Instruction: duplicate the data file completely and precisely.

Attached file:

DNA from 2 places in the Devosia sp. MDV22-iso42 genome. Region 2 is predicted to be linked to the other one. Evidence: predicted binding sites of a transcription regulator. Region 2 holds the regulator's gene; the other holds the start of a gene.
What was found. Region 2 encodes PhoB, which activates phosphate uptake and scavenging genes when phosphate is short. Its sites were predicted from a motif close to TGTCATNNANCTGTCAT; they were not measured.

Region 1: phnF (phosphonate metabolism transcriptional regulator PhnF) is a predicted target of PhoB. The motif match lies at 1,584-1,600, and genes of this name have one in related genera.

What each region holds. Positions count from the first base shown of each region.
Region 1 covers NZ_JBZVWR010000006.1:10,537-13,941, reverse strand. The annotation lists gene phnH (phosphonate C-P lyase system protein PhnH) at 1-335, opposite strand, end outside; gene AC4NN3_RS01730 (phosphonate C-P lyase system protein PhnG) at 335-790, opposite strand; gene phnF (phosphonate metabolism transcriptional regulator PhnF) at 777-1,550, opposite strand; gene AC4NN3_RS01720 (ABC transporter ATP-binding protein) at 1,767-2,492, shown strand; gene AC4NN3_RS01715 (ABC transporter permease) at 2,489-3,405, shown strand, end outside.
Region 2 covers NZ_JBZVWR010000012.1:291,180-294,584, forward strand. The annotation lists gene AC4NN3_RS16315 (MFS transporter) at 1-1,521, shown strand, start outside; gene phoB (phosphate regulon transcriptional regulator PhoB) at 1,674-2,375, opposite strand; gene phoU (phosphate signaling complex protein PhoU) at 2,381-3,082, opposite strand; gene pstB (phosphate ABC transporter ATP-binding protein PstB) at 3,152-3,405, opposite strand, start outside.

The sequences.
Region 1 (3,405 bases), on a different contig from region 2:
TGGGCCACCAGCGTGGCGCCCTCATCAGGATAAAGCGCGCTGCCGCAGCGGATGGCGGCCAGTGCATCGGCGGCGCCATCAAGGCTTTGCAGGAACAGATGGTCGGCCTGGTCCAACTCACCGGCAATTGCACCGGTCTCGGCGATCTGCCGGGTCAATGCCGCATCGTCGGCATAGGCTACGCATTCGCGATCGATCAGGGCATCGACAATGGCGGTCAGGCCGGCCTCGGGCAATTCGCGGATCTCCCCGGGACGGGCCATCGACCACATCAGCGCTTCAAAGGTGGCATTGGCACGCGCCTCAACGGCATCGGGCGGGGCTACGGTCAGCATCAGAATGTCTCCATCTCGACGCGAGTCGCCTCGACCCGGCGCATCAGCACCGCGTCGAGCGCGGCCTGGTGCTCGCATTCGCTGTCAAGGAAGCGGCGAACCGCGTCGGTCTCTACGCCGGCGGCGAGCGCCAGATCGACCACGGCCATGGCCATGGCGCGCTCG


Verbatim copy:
DNA from 2 places in the Devosia sp. MDV22-iso42 genome. Region 2 is predicted to be linked to the other one. Evidence: predicted binding sites of a transcription regulator. Region 2 holds the regulator's gene; the other holds the start of a gene.
What was found. Region 2 encodes PhoB, which activates phosphate uptake and scavenging genes when phosphate is short. Its sites were predicted from a motif close to TGTCATNNANCTGTCAT; they were not measured.

Region 1: phnF (phosphonate metabolism transcriptional regulator PhnF) is a predicted target of PhoB. The motif match lies at 1,584-1,600, and genes of this name have one in related genera.

What each region holds. Positions count from the first base shown of each region.
Region 1 covers NZ_JBZVWR010000006.1:10,537-13,941, reverse strand. The annotation lists gene phnH (phosphonate C-P lyase system protein PhnH) at 1-335, opposite strand, end outside; gene AC4NN3_RS01730 (phosphonate C-P lyase system protein PhnG) at 335-790, opposite strand; gene phnF (phosphonate metabolism transcriptional regulator PhnF) at 777-1,550, opposite strand; gene AC4NN3_RS01720 (ABC transporter ATP-binding protein) at 1,767-2,492, shown strand; gene AC4NN3_RS01715 (ABC transporter permease) at 2,489-3,405, shown strand, end outside.
Region 2 covers NZ_JBZVWR010000012.1:291,180-294,584, forward strand. The annotation lists gene AC4NN3_RS16315 (MFS transporter) at 1-1,521, shown strand, start outside; gene phoB (phosphate regulon transcriptional regulator PhoB) at 1,674-2,375, opposite strand; gene phoU (phosphate signaling complex protein PhoU) at 2,381-3,082, opposite strand; gene pstB (phosphate ABC transporter ATP-binding protein PstB) at 3,152-3,405, opposite strand, start outside.

The sequences.
Region 1 (3,405 bases), on a different contig from region 2:
TGGGCCACCAGCGTGGCGCCCTCATCAGGATAAAGCGCGCTGCCGCAGCGGATGGCGGCCAGTGCATCGGCGGCGCCATCAAGGCTTTGCAGGAACAGATGGTCGGCCTGGTCCAACTCACCGGCAATTGCACCGGTCTCGGCGATCTGCCGGGTCAATGCCGCATCGTCGGCATAGGCTACGCATTCGCGATCGATCAGGGCATCGACAATGGCGGTCAGGCCGGCCTCGGGCAATTCGCGGATCTCCCCGGGACGGGCCATCGACCACATCAGCGCTTCAAAGGTGGCATTGGCACGCGCCTCAACGGCATCGGGCGGGGCTACGGTCAGCATCAGAATGTCTCCATCTCGACGCGAGTCGCCTCGACCCGGCGCATCAGCACCGCGTCGAGCGCGGCCTGGTGCTCGCATTCGCTGTCAAGGAAGCGGCGAACCGCGTCGGTCTCTACGCCGGCGGCGAGCGCCAGATCGACCACGGCCATGGCCATGGCGCGCTCG